How We’re Influenced (Consciously or Not…)

Originally posted on March 23, 2015. Article 12 from the Studio Quick Facts Series

The brain is influenced by many different stimuli. Some, we are aware of. Much of it we are not. This principal is known as impression formation and falls under the concept of priming.

Students at NYU were given five words and were asked to unscramble those words to form a sentence. An example would be “he Florida today lives in” would turn into “he lives in Florida”.

The students were broken into groups. One group had words associated with the elderly and another had words associated with youth.

Once the students were done assembling the sentences, they were then asked to walk down a hallway to the next part of the experiment. Researchers observed the duration for each participant to walk down the hall.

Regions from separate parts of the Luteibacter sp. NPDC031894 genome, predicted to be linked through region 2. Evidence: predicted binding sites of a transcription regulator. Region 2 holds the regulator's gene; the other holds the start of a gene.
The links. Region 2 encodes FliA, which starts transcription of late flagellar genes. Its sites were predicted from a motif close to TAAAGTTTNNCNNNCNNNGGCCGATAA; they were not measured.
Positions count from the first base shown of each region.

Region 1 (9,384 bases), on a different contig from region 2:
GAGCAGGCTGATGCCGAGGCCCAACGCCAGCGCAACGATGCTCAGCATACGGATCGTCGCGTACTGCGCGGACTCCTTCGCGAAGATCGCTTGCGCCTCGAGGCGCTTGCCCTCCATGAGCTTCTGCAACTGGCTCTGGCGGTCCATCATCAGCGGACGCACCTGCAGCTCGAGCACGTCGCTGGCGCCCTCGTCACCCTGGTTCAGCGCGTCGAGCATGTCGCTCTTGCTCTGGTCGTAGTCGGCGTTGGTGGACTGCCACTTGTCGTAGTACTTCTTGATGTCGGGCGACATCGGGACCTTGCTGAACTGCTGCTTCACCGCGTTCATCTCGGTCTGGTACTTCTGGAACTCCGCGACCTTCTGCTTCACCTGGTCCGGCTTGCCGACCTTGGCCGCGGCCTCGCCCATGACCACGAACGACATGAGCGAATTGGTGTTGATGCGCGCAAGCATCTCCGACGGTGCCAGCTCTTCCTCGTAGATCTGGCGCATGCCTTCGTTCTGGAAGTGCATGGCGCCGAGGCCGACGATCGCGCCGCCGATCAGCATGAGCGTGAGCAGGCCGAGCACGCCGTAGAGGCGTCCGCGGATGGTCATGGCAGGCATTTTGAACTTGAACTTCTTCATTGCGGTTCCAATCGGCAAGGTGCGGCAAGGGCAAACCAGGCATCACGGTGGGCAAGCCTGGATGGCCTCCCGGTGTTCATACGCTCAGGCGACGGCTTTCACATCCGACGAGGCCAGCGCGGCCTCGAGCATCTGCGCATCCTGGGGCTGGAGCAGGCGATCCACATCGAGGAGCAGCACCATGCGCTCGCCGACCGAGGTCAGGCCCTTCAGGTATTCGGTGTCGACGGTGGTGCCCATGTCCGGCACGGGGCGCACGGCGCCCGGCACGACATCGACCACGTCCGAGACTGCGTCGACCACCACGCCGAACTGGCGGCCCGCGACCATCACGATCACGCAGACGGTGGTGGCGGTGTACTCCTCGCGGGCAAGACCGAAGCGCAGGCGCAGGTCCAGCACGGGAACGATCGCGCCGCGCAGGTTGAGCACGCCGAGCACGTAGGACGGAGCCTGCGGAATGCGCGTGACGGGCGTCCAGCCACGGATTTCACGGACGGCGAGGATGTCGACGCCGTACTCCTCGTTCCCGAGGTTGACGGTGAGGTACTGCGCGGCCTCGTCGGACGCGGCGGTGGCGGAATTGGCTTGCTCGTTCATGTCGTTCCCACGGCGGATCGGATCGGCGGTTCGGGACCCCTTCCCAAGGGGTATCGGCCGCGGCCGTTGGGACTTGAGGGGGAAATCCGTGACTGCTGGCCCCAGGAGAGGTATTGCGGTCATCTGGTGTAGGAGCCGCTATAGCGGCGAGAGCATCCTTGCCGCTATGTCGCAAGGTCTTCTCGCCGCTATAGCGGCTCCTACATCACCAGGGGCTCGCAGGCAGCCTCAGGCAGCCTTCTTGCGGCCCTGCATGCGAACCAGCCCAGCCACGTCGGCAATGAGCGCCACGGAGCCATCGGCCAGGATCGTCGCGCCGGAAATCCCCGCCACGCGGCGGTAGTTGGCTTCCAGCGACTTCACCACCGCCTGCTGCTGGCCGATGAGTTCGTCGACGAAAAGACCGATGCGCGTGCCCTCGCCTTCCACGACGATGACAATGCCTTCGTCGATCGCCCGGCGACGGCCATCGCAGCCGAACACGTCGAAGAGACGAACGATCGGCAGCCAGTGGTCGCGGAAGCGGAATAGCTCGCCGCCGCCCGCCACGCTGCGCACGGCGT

Students who were exposed to words associated with the elderly took much longer to traverse the hallway. When asked, participants in the elderly group did not think the words had any impact on them.

Most people believe that stimuli, words included, can influence other people’s behavior. Yet, they rarely believe it influences their own. Many resist the notion of being influenced because it is not at the conscious level. Aware of it or not… everyone is influenced.


Works Cited
Bargh, J. A., Chen, M., & Burrows, L. (1996). Automaticity of social behavior: Direct effects of trait construct and stereotype activation on action. Journal of personality and social psychology, 71(2), 230.

Erb, H. P., Bioy, A., & Hilton, D. J. (2002). Choice preferences without inferences: Subconscious priming of risk attitudes. Journal of Behavioral Decision Making, 15(3), 251–262.

Weinschenk, S. (2011). 100 Things Every Designer Needs to Know About People (Voices That Matter). New Riders.

Weinschenk, S. (2009). Neuro Web Design: What Makes Them Click? New Riders.

Welsh, David, and Lisa Ordonez. “Conscience without cognition: The effects of subconscious priming on ethical behavior.” Academy of Management Journal (2013): amj-2011.